How to Prevent and Eliminate Weevils in Your Business

Worried about weevils in your dried goods? Here’s what you need to know.
How to Prevent and Eliminate Weevils in Your Business
January 25, 2022

Flour, cereal, rice, pasta, cornmeal, powdered milk, nuts, popcorn, spices, baking mix: what do these foods have in common? Weevils are often found in all these dried goods!

Of the more than 1,000 species, the “stored product weevil” — so named because they infest stored grains, seeds and other dried food products — is the most frequently discovered weevil in food businesses. Weevils are a type of beetle, recognizable by their long snout and their preference for getting into these stashes of dried goods.

Weevils can be an expensive problem

Unlike other kinds of pests, the weevil doesn’t just find its way into food containers or bags — it actually lives inside the food, with the female chewing a hole into a grain of rice, for example, depositing an egg, sealing up the hole and leaving the egg behind. The larva then feeds on the grain until it’s fully grown, when the bug will eat its way out of the grain. Females emit pheromones that attract males, and the cycle continues.

Weevils can live for about eight months. While they’re not dangerous, they are certainly a nuisance — they contaminate food with their feces and cast skins, which makes whole packages or even pantries of food inedible.

It’s clear why a weevil infestation can be a major problem for a food business. Beyond being unsightly, eradicating an infestation is expensive, as the contaminated foods must be thrown out, causing food waste and mounting costs to the business.

Recognize a weevil infestation

While the eggs are almost invisible to the naked eye, grown weevils can be different colours, usually brown or black, and have different body shapes, with most being slender and oval-shaped. They are roughly three millimetres (mm) to more than 10mm long.

They’re usually found by observing dried goods and other foodstuffs in storage. Frequently check these foods to make sure they’re free of weevils.

Prevent a weevil infestation in your business

Prevent weevils from getting in by:

  • Thoroughly checking deliveries: Any staff member receiving dried goods should inspect the delivery upon arrival. Open the lids to look closely at the product and check for small movements.
  • Storing dry goods in tightly sealed containers: This will prevent weevils from getting in and stop contamination between foodstuffs.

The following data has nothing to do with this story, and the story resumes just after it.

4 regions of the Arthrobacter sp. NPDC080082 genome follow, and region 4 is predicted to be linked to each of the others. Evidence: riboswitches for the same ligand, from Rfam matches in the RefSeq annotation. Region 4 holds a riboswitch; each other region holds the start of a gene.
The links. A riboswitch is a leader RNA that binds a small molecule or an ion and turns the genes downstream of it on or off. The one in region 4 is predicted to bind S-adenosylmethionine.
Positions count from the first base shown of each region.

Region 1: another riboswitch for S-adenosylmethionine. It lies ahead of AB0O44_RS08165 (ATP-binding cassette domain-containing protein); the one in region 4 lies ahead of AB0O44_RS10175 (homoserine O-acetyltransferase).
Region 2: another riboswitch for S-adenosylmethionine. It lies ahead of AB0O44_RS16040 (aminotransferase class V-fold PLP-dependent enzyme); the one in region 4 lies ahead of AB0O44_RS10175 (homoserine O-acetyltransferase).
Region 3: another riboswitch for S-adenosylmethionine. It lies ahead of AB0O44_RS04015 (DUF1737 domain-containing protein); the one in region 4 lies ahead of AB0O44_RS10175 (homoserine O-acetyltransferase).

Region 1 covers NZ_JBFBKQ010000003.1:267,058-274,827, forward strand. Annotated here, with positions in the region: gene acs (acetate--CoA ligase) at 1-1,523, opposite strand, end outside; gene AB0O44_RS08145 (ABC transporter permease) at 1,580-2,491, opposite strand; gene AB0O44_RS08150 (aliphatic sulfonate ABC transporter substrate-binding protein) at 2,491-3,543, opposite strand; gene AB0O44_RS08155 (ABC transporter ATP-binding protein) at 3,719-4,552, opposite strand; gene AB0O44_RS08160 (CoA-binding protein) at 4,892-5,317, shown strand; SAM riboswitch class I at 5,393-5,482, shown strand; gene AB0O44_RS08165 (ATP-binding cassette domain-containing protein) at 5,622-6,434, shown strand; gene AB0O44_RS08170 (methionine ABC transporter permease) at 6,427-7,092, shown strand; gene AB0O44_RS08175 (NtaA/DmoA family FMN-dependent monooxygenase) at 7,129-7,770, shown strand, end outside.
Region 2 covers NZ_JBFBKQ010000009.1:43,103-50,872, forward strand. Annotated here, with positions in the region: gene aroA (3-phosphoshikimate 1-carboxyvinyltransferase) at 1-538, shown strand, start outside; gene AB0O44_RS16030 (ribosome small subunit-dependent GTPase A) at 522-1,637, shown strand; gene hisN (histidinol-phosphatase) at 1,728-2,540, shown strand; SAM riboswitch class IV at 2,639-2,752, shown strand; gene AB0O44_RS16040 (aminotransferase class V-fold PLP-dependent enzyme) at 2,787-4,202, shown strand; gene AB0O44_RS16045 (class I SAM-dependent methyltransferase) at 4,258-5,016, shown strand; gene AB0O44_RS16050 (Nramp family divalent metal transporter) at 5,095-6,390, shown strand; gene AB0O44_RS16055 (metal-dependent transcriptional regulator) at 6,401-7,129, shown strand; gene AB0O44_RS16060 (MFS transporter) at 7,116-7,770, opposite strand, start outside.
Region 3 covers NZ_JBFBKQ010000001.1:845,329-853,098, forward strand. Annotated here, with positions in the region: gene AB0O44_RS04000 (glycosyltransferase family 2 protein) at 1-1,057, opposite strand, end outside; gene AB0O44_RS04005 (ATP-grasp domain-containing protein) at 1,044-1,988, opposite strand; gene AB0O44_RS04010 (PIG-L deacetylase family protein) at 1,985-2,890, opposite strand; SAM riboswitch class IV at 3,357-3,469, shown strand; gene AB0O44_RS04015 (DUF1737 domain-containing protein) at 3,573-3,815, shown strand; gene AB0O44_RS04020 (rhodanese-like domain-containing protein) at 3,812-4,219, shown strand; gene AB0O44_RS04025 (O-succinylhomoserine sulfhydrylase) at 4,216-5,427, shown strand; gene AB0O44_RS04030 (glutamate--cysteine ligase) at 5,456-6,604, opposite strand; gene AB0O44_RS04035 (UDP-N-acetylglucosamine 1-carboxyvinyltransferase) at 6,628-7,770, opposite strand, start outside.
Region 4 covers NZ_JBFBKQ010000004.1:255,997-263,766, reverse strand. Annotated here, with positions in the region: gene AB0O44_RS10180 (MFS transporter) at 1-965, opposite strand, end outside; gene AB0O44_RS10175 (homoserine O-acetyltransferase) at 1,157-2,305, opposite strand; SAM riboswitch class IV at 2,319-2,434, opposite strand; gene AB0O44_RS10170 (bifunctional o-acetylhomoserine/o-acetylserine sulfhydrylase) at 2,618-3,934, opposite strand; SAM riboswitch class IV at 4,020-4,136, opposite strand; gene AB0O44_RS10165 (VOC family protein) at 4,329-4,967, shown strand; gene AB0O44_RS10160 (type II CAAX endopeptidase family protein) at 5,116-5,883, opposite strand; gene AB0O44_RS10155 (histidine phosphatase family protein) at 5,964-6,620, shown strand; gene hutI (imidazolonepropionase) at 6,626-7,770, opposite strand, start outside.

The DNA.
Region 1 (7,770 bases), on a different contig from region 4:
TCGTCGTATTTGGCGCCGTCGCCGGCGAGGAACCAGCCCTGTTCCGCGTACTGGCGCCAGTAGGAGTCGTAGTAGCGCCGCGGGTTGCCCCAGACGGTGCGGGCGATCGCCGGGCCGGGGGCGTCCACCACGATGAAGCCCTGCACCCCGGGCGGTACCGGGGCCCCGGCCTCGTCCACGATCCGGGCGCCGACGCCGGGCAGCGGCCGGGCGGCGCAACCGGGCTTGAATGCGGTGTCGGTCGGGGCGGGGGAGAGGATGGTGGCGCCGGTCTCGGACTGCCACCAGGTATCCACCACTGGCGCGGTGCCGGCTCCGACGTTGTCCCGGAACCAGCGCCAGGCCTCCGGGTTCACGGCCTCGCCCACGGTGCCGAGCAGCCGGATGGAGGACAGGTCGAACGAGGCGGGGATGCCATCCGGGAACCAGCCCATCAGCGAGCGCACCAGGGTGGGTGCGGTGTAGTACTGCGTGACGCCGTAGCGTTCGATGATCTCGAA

• Cleaning and sanitizing containers between use: A good idea all the time, proper cleaning and sanitizing practices are especially helpful in preventing pests.
  • Ensuring FIFO is followed: First In, First Out means first using items that were delivered earliest. The longer a dried good is untouched and unused, the more likely it will end up as a breeding ground for nasty pests!

What if you already have weevils?

If you know you already have weevils, you’ll need to identify the affected products and get rid of them. Your business’s Food Safety Program should instruct workers to check dry products regularly, and it should also include instructions on corrective actions to take if a pest problem is uncovered.

After you throw away affected products, you need to clean and sanitize the containers these products were stored in, and examine surrounding containers and areas of the business in case the weevils found their way in more foodstuffs than you initially realized.

Pests of any kind can be a serious problem for a food business. Whether you’re facing rodents, flies, cockroaches or weevils, the Canadian Institute of Food Safety (CIFS) can help you prevent and rid your premises of pests with our CIFS Guide to Pest Prevention and Control.

Frequently Asked Questions

What preventive measures can be taken at the supplier level to minimize the risk of weevil contamination in food products?

At the supplier level, preventive measures to minimize the risk of weevil contamination in food products include rigorous inspection of goods before shipment, using proper storage methods like temperature-controlled environments to inhibit weevil growth and ensuring cleanliness in storage facilities to prevent infestations.

Suppliers can also use pest control barriers and regularly check for signs of infestation, such as damaged grains or the presence of weevils, to address issues before products are distributed to retailers or food businesses.

Are there any specific seasonal considerations that impact the prevalence of weevils in food businesses?

Yes, seasonal considerations can significantly impact the prevalence of weevils in food businesses. Warmer months typically see a higher activity level of weevils due to favorable breeding conditions.

Humidity and temperature can both contribute to weevil infestation risks, making it essential for food businesses to enhance their pest control measures during these periods. Proper storage and handling of susceptible products, particularly grains and flours, are crucial year-round but especially so in warmer conditions.

What are the best practices for disposing of products and materials infested with weevils to prevent further spread within the facility?

The best practices for disposing of products and materials infested with weevils to prevent further spread within a facility include sealing infested goods in secure, airtight containers or sturdy plastic bags before removal to avoid contaminating other areas. It's important to dispose of these items immediately and away from the main storage or production areas.

Additionally, thorough cleaning and sanitizing of the affected area and surrounding spots are crucial to eliminate any remaining eggs or larvae.